Your lower back is part of your body’s core. Contrary to what many people think, your core includes your entire trunk, not only your abdominal muscles. All the muscles from your shoulders down to your hips help you to stand upright and maintain balance while not only walking, running, hiking, but also while sitting and basically everything you do with your body.
Many people experience lower back pain when walking, running, hiking and even sitting. Worse than experiencing the pain itself, they think they just have to suffer through it and so do not do anything about it. If you have attended any of my workshops (or read my any of my blog posts), you know that I definitely do not believe in suffering! We are here to have fun and you should be able to do that without pain. So, what should you do if your lower back hurts while you are walking, running or hiking?*
If you are experiencing lower back pain, check your posture. What we call our “hips” is actually called the pelvis in human anatomy. The pelvis is the basin-shaped complex of bones that connects the trunk and the legs, supports and balances the trunk, and contains and supports the intestines and other internal organs. Imagine that your pelvis is a bowl filled with soup. While you are walking, you do not want to spill the soup! Visualize keeping “the bowl” (your pelvis) level so that the imaginary soup does not spill out. In order to keep your pelvic bowl level, use your abdominal muscles to bring the front of the bowl up, rather than using your gluteal muscles (those in your tush) to push the back of the bowl down. When you use your abdominal muscles to lift the front of your pelvic bowl, you will notice your lower back lengthen. This should relieve any minor lower back pain you are feeling. Practice with this posture while standing still and then continue to hold this position while you walk, run, hike and even sit.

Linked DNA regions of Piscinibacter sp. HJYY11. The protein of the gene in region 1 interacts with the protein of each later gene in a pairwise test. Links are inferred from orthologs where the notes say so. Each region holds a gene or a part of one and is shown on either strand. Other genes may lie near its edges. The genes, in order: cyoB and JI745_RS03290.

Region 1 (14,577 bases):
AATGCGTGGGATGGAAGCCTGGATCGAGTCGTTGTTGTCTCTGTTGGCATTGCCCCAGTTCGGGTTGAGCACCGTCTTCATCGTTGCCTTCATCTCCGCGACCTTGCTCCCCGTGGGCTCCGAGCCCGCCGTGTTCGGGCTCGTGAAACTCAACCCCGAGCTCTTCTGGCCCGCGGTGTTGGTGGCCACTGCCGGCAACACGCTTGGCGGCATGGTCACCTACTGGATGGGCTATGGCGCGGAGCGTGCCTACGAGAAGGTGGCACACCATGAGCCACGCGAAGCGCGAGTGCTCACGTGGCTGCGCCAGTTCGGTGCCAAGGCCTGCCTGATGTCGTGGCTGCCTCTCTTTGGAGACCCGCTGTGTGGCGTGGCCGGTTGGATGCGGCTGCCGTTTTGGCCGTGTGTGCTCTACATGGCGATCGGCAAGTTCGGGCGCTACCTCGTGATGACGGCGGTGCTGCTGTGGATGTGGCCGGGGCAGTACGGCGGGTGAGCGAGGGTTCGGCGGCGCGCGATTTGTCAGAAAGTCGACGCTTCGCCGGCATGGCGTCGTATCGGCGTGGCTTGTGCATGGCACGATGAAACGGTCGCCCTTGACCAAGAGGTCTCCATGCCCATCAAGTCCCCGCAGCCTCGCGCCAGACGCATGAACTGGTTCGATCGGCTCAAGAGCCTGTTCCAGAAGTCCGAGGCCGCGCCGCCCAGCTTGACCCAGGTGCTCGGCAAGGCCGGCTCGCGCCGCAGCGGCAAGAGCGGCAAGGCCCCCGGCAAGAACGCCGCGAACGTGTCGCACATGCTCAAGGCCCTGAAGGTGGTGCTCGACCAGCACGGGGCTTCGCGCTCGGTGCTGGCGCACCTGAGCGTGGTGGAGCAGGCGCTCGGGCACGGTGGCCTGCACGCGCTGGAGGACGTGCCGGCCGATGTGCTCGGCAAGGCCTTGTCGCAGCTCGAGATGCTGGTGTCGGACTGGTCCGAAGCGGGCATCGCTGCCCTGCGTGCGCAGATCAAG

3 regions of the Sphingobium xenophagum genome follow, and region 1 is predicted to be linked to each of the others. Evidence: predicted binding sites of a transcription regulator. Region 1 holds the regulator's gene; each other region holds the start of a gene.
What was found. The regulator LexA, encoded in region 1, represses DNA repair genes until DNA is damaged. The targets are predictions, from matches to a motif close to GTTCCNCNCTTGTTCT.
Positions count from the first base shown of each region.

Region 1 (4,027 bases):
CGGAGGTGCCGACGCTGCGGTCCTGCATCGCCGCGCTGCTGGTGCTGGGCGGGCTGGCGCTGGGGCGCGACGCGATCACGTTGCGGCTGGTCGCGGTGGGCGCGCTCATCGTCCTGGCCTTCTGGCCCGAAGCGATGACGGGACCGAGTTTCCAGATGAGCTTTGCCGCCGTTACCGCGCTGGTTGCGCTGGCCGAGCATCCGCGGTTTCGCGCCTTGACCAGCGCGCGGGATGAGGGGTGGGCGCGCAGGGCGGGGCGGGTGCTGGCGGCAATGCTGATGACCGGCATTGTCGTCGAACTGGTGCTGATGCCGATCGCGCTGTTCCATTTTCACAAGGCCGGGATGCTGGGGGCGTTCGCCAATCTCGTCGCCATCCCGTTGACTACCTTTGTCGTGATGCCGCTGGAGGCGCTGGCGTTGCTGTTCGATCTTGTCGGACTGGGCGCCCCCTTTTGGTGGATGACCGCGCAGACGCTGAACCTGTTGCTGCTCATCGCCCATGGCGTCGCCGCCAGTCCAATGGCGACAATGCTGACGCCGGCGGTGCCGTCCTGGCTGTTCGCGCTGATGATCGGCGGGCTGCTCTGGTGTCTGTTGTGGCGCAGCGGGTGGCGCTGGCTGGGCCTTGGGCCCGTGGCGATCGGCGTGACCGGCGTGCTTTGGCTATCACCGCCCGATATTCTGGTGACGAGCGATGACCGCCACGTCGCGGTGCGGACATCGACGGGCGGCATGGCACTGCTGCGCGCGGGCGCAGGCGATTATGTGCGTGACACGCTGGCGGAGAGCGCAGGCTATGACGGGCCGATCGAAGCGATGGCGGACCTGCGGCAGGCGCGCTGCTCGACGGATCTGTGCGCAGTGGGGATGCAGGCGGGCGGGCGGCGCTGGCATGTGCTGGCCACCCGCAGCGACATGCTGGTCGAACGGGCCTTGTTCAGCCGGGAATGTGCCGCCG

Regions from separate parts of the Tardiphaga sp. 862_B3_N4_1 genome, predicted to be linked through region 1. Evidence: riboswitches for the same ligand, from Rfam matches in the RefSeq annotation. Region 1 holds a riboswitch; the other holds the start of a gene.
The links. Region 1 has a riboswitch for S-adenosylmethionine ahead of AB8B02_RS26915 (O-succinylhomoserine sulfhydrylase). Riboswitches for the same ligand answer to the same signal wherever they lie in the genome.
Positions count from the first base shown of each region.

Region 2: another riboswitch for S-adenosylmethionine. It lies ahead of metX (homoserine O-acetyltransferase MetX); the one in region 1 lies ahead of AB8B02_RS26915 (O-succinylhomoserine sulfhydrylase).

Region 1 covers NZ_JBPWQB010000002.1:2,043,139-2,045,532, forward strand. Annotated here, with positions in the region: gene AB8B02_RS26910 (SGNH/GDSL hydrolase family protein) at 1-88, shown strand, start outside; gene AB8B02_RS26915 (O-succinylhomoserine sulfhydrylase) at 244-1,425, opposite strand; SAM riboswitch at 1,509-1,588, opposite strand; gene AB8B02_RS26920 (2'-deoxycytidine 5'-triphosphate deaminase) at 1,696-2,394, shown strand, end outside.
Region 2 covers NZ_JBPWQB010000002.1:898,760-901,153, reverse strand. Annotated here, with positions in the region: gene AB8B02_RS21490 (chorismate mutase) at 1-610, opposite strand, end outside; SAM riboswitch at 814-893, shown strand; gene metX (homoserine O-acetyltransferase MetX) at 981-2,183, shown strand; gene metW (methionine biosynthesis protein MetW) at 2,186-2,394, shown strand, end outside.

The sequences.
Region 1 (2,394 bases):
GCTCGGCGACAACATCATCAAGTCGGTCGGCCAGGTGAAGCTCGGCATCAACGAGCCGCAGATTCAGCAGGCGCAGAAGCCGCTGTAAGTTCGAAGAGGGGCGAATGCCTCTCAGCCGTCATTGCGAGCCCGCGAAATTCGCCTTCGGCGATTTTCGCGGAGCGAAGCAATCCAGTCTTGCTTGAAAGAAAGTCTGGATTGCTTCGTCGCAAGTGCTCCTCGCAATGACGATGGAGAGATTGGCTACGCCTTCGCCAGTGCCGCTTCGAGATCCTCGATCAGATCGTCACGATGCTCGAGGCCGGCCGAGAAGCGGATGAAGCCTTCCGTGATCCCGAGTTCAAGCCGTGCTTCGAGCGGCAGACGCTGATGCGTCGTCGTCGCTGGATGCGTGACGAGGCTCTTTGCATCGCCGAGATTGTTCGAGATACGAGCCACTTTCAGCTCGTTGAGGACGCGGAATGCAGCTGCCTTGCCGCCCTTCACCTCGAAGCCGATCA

Of course, the stronger your core muscles are, the easier it will be to keep your pelvis level for longer periods of time. Here are some exercises that will help you develop strong core muscles:
This dynamic yoga pose is a great way to prepare your hips and back for walking sessions. Get onto all fours, with your hands stacked under your shoulders and your knees under your hips. Inhale, arching your back and bringing your belly toward the floor as your gaze shifts up. As you exhale, round your spine and draw your chin to your chest, tucking your tailbone under. Repeat 5–10 times.
Lie on your back, bringing your knees in toward your chest. Check to see how much your pelvis tucked when you brought your knees in. Try again, only this time, don’t let the pelvis leave the ground. Only pull your knees in to the point where you can keep your pelvis still. Repeat 10 times.
Lie on your back with your knees bent and feet on the floor. Keep your chin tucked as you curl your tailbone up off the ground, squeezing your glutes. Go as high as you can while keeping your tailbone tucked, then return to the starting position. Perform 10–15 repetitions total.
Start on all fours with your hands underneath your shoulders and knees under your hips. Lift one knee out to the side without moving the pelvis (imagine you are a dog peeing on a fire hydrant), then return to the starting position with control. Complete 10 repetitions on one side, then switch to the other.
*always check with your doctor to ensure the cause of your back pain is not something more serious than exercise-induced muscle soreness.
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